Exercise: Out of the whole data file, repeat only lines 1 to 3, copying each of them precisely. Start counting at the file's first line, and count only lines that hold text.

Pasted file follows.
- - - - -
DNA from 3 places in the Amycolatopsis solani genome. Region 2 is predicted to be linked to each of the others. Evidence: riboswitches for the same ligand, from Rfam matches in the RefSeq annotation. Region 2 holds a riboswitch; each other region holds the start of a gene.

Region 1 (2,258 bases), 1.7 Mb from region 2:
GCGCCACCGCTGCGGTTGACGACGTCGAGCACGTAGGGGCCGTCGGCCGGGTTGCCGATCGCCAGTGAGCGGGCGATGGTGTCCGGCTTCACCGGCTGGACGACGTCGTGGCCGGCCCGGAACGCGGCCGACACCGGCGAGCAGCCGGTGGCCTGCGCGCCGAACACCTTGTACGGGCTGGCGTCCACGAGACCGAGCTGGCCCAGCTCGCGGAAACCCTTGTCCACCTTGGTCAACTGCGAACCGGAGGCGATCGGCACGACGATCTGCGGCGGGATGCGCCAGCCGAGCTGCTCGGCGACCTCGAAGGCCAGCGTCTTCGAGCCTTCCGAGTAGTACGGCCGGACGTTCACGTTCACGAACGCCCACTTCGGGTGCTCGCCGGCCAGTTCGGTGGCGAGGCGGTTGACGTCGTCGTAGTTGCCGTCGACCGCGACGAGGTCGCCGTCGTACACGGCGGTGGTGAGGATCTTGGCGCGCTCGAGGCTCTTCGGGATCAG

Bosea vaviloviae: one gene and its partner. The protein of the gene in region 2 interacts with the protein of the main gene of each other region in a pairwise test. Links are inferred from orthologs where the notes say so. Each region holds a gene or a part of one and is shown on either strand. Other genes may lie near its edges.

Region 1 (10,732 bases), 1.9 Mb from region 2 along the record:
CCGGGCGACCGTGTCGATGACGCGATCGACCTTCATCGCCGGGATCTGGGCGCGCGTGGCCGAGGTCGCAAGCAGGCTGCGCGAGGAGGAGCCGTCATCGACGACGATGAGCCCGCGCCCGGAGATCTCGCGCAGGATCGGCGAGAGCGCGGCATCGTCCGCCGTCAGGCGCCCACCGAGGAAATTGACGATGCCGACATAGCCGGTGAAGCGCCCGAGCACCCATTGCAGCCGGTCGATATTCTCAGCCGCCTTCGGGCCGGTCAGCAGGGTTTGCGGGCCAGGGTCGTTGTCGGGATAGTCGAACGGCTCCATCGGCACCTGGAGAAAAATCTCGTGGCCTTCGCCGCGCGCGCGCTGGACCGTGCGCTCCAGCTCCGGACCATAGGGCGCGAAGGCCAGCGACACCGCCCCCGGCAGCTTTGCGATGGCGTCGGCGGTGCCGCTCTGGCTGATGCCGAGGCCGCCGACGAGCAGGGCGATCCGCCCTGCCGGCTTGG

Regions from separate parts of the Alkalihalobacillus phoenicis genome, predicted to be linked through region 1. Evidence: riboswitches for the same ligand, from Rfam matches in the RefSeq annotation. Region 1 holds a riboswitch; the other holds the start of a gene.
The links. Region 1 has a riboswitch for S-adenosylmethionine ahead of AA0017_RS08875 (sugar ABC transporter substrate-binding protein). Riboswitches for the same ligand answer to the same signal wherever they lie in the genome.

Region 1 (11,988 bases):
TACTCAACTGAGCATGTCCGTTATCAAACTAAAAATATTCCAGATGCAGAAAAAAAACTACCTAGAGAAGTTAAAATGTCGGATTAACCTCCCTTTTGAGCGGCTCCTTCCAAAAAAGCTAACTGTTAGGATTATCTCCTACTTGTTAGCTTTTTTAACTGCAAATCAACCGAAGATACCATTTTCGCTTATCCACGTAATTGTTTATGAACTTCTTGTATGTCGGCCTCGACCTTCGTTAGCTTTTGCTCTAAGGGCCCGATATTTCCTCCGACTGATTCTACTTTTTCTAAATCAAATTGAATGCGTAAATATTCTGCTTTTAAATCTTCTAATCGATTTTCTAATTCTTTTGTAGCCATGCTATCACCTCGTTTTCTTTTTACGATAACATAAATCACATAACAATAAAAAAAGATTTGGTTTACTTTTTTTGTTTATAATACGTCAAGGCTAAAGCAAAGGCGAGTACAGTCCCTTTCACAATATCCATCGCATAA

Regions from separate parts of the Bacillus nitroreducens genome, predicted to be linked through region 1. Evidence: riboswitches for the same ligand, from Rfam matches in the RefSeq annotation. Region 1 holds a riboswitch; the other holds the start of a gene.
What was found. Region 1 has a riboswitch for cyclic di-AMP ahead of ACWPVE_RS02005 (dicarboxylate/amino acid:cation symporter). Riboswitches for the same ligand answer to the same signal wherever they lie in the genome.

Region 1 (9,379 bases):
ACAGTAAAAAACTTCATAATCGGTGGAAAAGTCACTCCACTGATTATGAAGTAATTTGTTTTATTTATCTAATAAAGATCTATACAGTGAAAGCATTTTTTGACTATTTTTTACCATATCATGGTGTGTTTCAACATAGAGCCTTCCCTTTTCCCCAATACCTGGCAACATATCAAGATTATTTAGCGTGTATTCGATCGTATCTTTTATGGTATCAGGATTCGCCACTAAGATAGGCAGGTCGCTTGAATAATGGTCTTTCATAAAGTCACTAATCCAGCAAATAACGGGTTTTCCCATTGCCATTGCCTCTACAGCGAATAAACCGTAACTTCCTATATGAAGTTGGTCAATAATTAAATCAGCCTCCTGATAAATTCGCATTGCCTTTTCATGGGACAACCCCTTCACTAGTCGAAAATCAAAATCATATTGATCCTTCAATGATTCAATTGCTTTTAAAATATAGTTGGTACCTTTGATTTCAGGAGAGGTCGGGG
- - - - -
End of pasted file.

DNA from 3 places in the Amycolatopsis solani genome. Region 2 is predicted to be linked to each of the others. Evidence: riboswitches for the same ligand, from Rfam matches in the RefSeq annotation. Region 2 holds a riboswitch; each other region holds the start of a gene.

Region 1 (2,258 bases), 1.7 Mb from region 2:
GCGCCACCGCTGCGGTTGACGACGTCGAGCACGTAGGGGCCGTCGGCCGGGTTGCCGATCGCCAGTGAGCGGGCGATGGTGTCCGGCTTCACCGGCTGGACGACGTCGTGGCCGGCCCGGAACGCGGCCGACACCGGCGAGCAGCCGGTGGCCTGCGCGCCGAACACCTTGTACGGGCTGGCGTCCACGAGACCGAGCTGGCCCAGCTCGCGGAAACCCTTGTCCACCTTGGTCAACTGCGAACCGGAGGCGATCGGCACGACGATCTGCGGCGGGATGCGCCAGCCGAGCTGCTCGGCGACCTCGAAGGCCAGCGTCTTCGAGCCTTCCGAGTAGTACGGCCGGACGTTCACGTTCACGAACGCCCACTTCGGGTGCTCGCCGGCCAGTTCGGTGGCGAGGCGGTTGACGTCGTCGTAGTTGCCGTCGACCGCGACGAGGTCGCCGTCGTACACGGCGGTGGTGAGGATCTTGGCGCGCTCGAGGCTCTTCGGGATCAG